'Follow the model' for dairying success

Colin Armer, of $900 million dairy farming enterprises Armer Farms and Dairy Holdings, believes it is a good time to buy into dairy.

Mr Armer shared his business philosophy with Marlborough and Nelson dairy farmers at a field day in Linkwater near Havelock this week.

From sharemilking 140 cows in the Bay of Plenty, Mr Armer and his wife Dale have grown their business to 16 farms milking 13,000 jersey friesian-cross cows in the Central Plateau and Bay of Plenty districts of the North Island. The couple are also one-third shareholders in New Zealand's biggest farming conglomerate, Timaru-based Dairy Holdings, which milks 44,000 cows on farms from Murchison to Invercargill.

"There are more opportunities for dairy farmers now than I have ever seen," Mr Armer said.

More debt and more people needing to exit the farming industry was good for those in a position to buy in.

Their farming model was easy to duplicate, Mr Armer said. Each farm ran about 900 to 1000 cows, on any day overseen by one operator and three staff. Bigger herds offered economy of scale but lost intensity of grazing management.

He aimed to feed cows well through the peak of the growth season, then dry off non-performers if necessary.

Culling started in January or early February after the first round of pregnancy testing.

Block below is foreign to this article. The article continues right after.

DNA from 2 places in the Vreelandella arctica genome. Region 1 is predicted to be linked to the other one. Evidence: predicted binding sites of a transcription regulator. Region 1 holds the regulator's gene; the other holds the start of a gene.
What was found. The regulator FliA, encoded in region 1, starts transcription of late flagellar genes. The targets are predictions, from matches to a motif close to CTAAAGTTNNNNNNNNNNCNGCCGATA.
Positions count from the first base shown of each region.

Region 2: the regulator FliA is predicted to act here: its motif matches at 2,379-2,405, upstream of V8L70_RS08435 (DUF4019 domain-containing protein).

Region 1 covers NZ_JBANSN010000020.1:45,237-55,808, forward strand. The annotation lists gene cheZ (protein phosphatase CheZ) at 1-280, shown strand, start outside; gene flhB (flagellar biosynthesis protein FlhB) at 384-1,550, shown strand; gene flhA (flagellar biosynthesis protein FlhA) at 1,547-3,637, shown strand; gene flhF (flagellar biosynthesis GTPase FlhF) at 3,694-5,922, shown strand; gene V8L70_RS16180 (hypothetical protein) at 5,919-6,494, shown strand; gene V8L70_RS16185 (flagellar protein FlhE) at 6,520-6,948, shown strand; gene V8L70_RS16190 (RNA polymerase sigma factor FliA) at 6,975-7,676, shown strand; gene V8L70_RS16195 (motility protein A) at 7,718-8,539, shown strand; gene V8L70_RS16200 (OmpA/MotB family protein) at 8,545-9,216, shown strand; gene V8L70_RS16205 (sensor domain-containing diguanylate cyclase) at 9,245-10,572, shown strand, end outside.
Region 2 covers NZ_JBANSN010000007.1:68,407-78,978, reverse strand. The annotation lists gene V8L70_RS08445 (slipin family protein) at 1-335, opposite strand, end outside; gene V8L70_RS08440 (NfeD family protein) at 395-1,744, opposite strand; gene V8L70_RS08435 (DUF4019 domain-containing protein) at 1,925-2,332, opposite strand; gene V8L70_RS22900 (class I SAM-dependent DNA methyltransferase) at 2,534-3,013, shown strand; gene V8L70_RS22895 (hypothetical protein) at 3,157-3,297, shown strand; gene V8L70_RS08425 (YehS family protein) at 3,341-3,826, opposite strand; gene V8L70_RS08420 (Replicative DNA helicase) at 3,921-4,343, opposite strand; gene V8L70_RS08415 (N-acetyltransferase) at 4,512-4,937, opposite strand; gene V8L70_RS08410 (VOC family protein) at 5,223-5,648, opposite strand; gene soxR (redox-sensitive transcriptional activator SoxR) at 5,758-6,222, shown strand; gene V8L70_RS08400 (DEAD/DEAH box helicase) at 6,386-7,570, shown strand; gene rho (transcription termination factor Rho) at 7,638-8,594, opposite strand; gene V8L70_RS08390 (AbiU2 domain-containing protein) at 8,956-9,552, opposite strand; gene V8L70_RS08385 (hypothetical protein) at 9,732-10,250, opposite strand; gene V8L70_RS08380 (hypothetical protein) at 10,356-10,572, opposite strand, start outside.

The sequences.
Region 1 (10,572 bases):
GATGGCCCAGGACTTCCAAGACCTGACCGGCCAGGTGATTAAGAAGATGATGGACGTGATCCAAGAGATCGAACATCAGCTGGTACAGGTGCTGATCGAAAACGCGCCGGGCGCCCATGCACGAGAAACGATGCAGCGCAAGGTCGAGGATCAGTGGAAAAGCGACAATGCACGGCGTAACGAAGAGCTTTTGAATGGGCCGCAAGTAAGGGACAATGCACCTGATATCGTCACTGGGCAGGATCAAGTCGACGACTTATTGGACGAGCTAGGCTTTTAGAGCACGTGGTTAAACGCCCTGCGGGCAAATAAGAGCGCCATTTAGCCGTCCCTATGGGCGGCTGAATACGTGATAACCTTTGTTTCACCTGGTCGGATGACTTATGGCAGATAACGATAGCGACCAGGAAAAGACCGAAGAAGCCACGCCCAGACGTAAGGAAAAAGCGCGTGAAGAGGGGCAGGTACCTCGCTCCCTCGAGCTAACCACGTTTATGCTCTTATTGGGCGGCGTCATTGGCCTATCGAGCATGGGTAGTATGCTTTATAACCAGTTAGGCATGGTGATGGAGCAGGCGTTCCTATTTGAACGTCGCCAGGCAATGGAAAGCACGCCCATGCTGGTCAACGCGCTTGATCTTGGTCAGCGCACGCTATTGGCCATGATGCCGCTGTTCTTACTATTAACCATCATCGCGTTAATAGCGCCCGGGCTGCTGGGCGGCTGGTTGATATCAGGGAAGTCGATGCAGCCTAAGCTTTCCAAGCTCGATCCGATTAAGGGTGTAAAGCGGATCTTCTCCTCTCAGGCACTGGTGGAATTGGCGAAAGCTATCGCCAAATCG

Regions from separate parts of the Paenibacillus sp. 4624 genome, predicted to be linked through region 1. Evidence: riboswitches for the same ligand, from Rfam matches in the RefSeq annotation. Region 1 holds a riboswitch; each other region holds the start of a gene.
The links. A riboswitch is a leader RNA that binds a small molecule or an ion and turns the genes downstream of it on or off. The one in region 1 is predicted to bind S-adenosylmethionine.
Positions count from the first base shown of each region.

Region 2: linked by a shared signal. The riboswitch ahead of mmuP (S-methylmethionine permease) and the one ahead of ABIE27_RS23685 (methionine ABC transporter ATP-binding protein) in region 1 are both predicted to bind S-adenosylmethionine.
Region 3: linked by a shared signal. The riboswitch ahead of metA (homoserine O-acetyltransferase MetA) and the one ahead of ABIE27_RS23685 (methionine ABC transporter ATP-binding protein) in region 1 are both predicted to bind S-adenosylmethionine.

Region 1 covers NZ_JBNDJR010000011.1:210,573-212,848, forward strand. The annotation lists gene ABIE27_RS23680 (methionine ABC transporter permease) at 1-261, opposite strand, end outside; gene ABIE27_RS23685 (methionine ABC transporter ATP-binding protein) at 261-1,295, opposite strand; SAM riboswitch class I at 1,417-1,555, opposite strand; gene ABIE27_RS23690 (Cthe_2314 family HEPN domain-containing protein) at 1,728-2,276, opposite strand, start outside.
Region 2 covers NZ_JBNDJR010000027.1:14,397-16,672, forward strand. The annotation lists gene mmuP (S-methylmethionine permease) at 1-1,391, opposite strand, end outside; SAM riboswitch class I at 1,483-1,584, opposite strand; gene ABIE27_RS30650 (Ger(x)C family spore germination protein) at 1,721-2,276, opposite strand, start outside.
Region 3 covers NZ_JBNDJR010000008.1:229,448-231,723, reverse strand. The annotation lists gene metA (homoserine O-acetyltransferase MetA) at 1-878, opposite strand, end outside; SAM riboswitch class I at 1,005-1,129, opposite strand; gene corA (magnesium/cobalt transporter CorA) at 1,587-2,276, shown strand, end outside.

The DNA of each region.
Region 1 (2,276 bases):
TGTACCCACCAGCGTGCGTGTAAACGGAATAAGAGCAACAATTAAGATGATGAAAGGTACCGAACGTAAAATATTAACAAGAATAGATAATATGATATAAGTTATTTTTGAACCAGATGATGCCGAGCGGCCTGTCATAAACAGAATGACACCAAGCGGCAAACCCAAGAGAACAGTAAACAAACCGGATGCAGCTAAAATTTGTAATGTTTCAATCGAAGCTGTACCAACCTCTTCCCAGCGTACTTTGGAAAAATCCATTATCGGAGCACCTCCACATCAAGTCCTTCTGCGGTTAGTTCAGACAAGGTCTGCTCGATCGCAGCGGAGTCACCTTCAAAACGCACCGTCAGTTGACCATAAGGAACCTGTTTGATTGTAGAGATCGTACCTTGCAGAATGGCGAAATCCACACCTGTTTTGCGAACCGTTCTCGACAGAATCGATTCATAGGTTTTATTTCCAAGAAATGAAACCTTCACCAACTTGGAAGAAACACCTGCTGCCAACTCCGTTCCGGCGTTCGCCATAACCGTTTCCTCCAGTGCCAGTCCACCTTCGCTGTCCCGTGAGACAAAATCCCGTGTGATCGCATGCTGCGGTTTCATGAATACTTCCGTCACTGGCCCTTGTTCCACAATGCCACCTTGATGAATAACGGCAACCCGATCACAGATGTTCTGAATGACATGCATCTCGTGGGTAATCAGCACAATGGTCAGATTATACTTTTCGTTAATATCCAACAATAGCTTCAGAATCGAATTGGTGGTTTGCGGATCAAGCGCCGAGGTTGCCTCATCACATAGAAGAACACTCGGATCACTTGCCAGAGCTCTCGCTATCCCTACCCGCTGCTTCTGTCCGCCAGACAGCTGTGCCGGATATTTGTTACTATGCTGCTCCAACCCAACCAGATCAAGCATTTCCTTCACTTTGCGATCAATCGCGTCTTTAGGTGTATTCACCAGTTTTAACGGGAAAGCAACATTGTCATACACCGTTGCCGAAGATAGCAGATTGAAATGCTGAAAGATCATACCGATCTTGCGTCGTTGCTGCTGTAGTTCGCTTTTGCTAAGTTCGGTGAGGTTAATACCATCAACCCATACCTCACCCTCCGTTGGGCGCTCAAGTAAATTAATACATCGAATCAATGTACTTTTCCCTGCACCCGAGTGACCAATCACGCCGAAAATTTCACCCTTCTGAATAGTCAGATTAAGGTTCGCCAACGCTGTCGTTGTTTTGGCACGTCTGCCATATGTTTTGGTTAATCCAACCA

Cows' intake was rationed immediately after calving in early August, then they were fed on a rising plain through September and October, similar to flushing ewes.

Next to no supplements were bought in because it was not profitable, Mr Armer said.

"If you go out to the market the market sees you coming."

The companies bought and sold as many products as possible through co-operatives, which offered control through the supply chain. If the going got tough, a golden rule was never stop applying, especially phosphate fertiliser.

Together, Armer Farms and Dairy Holdings employ about 370 staff including 20 50/50 sharemilkers.

As his farming enterprise has grown, staff were empowered to make their own decisions within clear parameters, Mr Armer said.

Peer pressure was used to motivate. For example every 10 days managers had to walk and measure pasture and post the results on the Livestock Industry Council website. Names were highlighted if they were four days late and after six days, flags went up.

Marlborough District Council environmental scientist Nicky Eade asked Mr Armer whether while pushing production, he paid attention to environmental effects.

In May this year, Armer Farms pleaded guilty to unlawfully discharging dairy effluent from a split pipe on a Bay of Plenty farm in October 2010.

As soon as the company bought farms it fenced streams and started lining effluent ponds and converting effluent irrigators to K-line sprinklers, Mr Armer said. However, there were no easy solutions to cows urinating on land, which polluted waterways.

"If we have to build 14,000 herd homes around New Zealand to mitigate, that would be a sad day for New Zealand," he said.

In August, Mr Armer resigned from the Fonterra board, days after John Wilson was appointed chairman. He holds 49th place on the 2012 National Business Review rich list.


Produce 800kg of milk solids/hectare by the end of January, the district average for the whole season.

Calve on August 5, two weeks earlier than the district average.

Run 3.3 cows/ha, 0.5 above the district average.

Clock up 590 days in milk per hectare by January 31, vs the 462 district average.

The company aims to increase cow numbers numbers by 7 to 10 per cent/year as seed stock for new farms.

The Marlborough Express